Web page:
Implementation of Dedicated Short Range Communications Combined with Radar Detection for Forward Collision Warning System

Implementation of Dedicated Short Range Communications Combined with Radar Detection for Forward Collision Warning System

Ming-Fong Tsai (ICT Design and Validation for Vehicles Department, Division for Telematics and Vehicular Control System, Information and Communications Research Laboratories, Industrial Technology Research Institute, Hsinchu, Taiwan), Naveen Chilamkurti (Department of Computer Science and Engineering, La Trobe University, Melbourne, Australia), Ping-Fan Ho (ICT Design and Validation for Vehicles Department, Division for Telematics and Vehicular Control System, Information and Communications Research Laboratories, Industrial Technology Research Institute, Hsinchu, Taiwan) and Yin-Chih Lu (ICT Design and Validation for Vehicles Department, Division for Telematics and Vehicular Control System, Information and Communications Research Laboratories, Industrial Technology Research Institute, Hsinchu, Taiwan)
DOI: 10.4018/ijwnbt.2012010104
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Abstract

The Forward Collision Warning System (FCWS) has become an important research topic in recent years. Many FCWS products are used in the real world. However, these FCWS products cannot provide emergency braking events warning from the vehicle in front. Hence, this paper proposes a Dedicated Short Range Communications (DSRC) system combined with radar detection for an FCWS mechanism. The mechanism proposed by this paper will actively probe the emergency brakes of the vehicle in front and broadcast warning information with the Global Positioning System (GPS) position. Moreover, this mechanism uses warning information based on the GPS position to calculate the time of collision in order to alert the driver.
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1. Introduction

Active safety systems and passive safety systems are changing the vehicular technology landscape. Unfortunately, the rate of fatalities has remained near to 40,000/year for the past 15 years (Caveney, 2010) even though vehicular active safety systems and passive safety systems are very popular. In the research report, 80% of driver related accidents are due to lack of attention by the driver. More than 10 million people are injured in vehicular accidents (Cui, Liu, Li, & Jia, 2010). Unfortunately, this includes two to three million severely injured and 0.4 million fatalities in vehicular accidents (Mano, Stein, & Shashua, 2004). The Forward Collision Warning System (FCWS) has become a popular research topic in recent years (Kusano & Gabler, 2012; Nakaoka, Raksincharoensak, & Nagai, 2008; Takada, Hiraoka, & Kawakami, 2011). FCWS mostly uses radar and image processing to detect an imminent collision. The FCWS can not only detect immediate forward collision danger but also provide a timely warning for the most common causes of accidents in modern traffic.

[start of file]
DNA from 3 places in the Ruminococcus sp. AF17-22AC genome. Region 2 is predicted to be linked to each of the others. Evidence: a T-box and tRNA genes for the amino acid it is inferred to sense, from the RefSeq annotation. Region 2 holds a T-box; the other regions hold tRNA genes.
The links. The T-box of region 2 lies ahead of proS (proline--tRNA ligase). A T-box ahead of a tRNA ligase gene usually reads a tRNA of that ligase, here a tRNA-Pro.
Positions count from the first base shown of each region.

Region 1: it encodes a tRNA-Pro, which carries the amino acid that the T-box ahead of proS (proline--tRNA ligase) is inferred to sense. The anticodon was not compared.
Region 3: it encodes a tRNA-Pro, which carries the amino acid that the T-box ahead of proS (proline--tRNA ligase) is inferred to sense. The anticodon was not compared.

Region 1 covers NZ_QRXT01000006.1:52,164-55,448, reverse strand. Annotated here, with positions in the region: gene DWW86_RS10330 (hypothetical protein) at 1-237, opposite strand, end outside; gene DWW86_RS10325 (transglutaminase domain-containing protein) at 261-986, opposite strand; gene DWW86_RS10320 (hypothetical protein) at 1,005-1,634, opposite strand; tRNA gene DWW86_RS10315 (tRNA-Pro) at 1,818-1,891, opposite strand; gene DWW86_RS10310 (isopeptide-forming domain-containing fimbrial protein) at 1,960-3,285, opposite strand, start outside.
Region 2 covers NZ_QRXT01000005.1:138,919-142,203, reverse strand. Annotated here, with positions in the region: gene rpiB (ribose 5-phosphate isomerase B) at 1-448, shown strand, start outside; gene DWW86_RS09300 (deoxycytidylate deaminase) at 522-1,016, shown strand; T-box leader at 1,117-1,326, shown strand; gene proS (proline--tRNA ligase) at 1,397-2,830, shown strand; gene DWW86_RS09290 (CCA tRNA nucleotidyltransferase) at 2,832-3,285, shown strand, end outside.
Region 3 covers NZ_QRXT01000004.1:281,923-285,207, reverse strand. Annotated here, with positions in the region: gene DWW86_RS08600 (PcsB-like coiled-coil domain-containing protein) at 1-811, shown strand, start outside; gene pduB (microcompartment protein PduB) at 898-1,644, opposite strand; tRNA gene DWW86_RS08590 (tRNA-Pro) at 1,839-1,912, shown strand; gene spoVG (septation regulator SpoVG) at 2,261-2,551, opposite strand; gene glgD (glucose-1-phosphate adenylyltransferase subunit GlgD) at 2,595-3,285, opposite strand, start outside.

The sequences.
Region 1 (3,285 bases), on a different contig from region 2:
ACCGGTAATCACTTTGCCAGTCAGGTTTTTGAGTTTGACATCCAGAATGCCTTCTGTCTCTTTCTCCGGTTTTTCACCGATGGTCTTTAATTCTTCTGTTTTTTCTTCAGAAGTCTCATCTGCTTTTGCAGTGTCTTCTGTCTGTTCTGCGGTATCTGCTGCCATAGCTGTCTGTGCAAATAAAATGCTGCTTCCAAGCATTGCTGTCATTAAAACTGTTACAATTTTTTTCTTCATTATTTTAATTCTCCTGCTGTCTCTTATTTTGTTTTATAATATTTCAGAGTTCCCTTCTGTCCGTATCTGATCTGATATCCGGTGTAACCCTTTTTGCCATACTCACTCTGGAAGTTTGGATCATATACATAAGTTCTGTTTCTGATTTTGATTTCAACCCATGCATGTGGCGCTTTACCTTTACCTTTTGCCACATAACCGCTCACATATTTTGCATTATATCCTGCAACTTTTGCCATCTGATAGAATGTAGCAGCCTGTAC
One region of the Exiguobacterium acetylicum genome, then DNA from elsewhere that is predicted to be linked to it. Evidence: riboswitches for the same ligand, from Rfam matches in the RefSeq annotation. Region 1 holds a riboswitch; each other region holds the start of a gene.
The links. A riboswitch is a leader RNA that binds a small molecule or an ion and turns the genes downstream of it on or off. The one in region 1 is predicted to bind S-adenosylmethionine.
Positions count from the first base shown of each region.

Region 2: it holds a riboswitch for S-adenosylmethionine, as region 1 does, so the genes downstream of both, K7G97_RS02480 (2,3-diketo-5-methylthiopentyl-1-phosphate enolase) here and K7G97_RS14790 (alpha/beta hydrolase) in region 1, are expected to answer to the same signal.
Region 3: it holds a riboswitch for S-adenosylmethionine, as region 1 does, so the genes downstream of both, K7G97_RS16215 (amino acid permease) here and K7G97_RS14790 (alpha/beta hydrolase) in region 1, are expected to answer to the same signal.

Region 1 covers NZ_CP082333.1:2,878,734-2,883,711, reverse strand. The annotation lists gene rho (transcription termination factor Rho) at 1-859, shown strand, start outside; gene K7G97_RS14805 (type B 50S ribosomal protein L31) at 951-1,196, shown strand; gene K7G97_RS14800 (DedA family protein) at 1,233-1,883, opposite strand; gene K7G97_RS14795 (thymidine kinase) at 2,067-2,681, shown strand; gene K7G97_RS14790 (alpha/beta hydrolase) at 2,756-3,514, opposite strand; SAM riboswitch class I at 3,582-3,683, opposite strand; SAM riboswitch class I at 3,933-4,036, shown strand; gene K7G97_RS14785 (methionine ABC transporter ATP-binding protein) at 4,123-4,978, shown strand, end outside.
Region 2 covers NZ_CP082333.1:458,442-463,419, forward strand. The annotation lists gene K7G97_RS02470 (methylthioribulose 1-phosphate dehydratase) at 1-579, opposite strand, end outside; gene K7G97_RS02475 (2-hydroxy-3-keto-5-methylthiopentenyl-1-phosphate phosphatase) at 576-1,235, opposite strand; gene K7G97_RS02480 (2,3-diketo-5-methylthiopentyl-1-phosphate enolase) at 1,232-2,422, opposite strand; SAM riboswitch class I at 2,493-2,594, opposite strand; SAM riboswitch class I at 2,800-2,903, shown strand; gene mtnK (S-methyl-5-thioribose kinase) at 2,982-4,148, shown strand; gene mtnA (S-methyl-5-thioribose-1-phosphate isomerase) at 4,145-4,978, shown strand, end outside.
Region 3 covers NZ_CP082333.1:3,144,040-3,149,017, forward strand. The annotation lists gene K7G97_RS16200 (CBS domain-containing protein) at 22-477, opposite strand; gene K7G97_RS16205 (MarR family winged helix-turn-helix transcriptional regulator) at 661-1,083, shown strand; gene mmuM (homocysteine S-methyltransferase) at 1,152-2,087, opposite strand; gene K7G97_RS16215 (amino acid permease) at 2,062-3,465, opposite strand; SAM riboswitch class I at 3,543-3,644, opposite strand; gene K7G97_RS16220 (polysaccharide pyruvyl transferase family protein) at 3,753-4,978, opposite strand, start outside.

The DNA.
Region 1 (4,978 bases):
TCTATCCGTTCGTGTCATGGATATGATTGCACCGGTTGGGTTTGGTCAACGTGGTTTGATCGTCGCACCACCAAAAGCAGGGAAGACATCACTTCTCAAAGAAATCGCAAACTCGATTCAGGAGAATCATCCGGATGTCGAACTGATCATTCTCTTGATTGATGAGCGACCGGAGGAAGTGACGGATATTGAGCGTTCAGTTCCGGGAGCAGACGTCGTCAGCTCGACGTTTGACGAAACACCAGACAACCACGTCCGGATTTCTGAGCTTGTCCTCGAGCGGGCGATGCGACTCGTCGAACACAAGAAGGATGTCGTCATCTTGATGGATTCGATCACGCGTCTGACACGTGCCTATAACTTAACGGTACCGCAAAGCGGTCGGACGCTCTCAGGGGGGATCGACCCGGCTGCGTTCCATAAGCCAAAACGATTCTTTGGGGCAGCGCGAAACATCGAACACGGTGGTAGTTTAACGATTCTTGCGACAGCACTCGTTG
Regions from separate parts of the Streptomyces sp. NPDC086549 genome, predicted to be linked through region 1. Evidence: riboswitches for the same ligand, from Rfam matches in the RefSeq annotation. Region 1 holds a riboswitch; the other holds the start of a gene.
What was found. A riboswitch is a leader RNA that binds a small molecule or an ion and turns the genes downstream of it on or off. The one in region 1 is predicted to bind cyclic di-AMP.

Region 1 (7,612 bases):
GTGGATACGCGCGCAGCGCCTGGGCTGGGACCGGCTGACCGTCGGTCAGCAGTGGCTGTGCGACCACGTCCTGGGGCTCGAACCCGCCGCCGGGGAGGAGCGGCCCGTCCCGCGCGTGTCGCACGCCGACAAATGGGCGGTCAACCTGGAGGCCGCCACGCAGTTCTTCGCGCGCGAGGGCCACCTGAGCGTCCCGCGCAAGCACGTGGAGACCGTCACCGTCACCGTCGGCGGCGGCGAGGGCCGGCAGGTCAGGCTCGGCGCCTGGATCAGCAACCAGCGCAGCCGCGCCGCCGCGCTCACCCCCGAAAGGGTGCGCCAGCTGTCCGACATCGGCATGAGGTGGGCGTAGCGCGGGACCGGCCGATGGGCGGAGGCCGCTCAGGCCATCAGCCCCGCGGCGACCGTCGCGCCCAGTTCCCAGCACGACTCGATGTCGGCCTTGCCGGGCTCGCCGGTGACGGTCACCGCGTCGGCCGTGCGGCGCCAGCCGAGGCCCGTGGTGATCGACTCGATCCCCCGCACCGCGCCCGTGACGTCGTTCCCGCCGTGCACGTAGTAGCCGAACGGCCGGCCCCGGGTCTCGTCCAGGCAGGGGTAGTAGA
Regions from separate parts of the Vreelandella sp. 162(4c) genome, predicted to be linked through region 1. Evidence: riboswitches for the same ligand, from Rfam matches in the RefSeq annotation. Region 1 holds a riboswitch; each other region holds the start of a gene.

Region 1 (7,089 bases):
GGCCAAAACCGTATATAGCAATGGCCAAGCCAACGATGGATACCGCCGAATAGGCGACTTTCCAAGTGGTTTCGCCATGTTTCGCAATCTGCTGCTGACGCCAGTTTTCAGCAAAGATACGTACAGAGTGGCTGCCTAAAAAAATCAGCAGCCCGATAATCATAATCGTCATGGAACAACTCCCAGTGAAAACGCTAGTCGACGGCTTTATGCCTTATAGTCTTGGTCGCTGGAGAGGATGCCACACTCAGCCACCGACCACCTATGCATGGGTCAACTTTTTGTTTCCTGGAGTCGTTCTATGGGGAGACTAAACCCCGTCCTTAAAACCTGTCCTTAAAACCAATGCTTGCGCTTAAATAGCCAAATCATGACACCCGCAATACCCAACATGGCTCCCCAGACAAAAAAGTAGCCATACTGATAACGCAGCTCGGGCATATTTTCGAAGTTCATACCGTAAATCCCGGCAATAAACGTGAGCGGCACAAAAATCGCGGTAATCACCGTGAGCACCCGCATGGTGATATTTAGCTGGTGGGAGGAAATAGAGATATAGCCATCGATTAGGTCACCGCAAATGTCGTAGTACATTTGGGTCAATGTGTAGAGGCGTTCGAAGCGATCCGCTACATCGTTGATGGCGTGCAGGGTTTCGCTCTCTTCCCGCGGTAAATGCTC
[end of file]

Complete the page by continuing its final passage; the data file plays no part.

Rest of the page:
There are many research papers focused on FCWS. Dagan et al. propose a vision-based FCWS for highway safety (Mano, Stein, & Shashua, 2004). This paper computes the time-to-contact and possible collision course directly from the size and position of the vehicle in the image. However, the accuracy of the information depends on the weather. Cui et al. propose a new vehicle detection method: appearance-based hypothesis generation with template tracking-based hypothesis verification, which can remove false positive detections, and automatic image matting for detection refinement for FCWS (Cui, Liu, Li, & Jia, 2010). However, the accuracy of camera calibration for computing headway-distance and time-to-collision also depends on the weather. Nakaoka et al. designed an FCWS based on the road friction coefficient and driver characteristics (Nakaoka, Raksincharoensak, & Nagai, 2008). The proposed FCWS cannot provide warning about emergency braking events by the vehicle in front. Takada et al. propose deceleration for collision avoidance as an index to evaluate a collision risk against forward obstacles (Takada, Hiraoka, & Kawakami, 2011). However, the proposed FCWS also cannot provide warning about emergency braking events by the vehicle in front.

In this paper, we propose a Dedicated Short Range Communications (DSRC) system combined with radar detection for the FCWS mechanism. The DSRC devices are expected to be installed in vehicles to enhance road safety. Emergency braking warning for safety messaging applications provided by DSRC is the largest step in the vehicles (Ma, Zhang, Yin, & Trivedi, 2012; Jiang, Taliwal, Meier, & Holfelder, 2006; Chen, Jin, & Regan, 2010; Biswas, Tatchikou, & Dion, 2006). The steps of the proposed mechanism are as follows. First, the proposed mechanism can actively probe the emergency brakes of the vehicle in front, relying on the relative speed and distance, and calculate the braking time between the lead vehicle and the host vehicle by radar detection. Second, the vehicle will broadcast the warning event and Global Positioning System (GPS) information when the braking time is very small. Third, GPS information on surrounding vehicles will be based on this message, allowing the braking time of the host vehicle to be calculated using this GPS information. Hence, the proposed mechanism can reduce the response delay time of the driver.

The remainder of this paper is organized as follows: Section 2 briefly reviews the background and related works. Section 3 presents the proposed DSRC, combining radar detection with the FCWS mechanism. Section 4 presents the results of experiments in the real world. Section 5 provides the concluding remarks.

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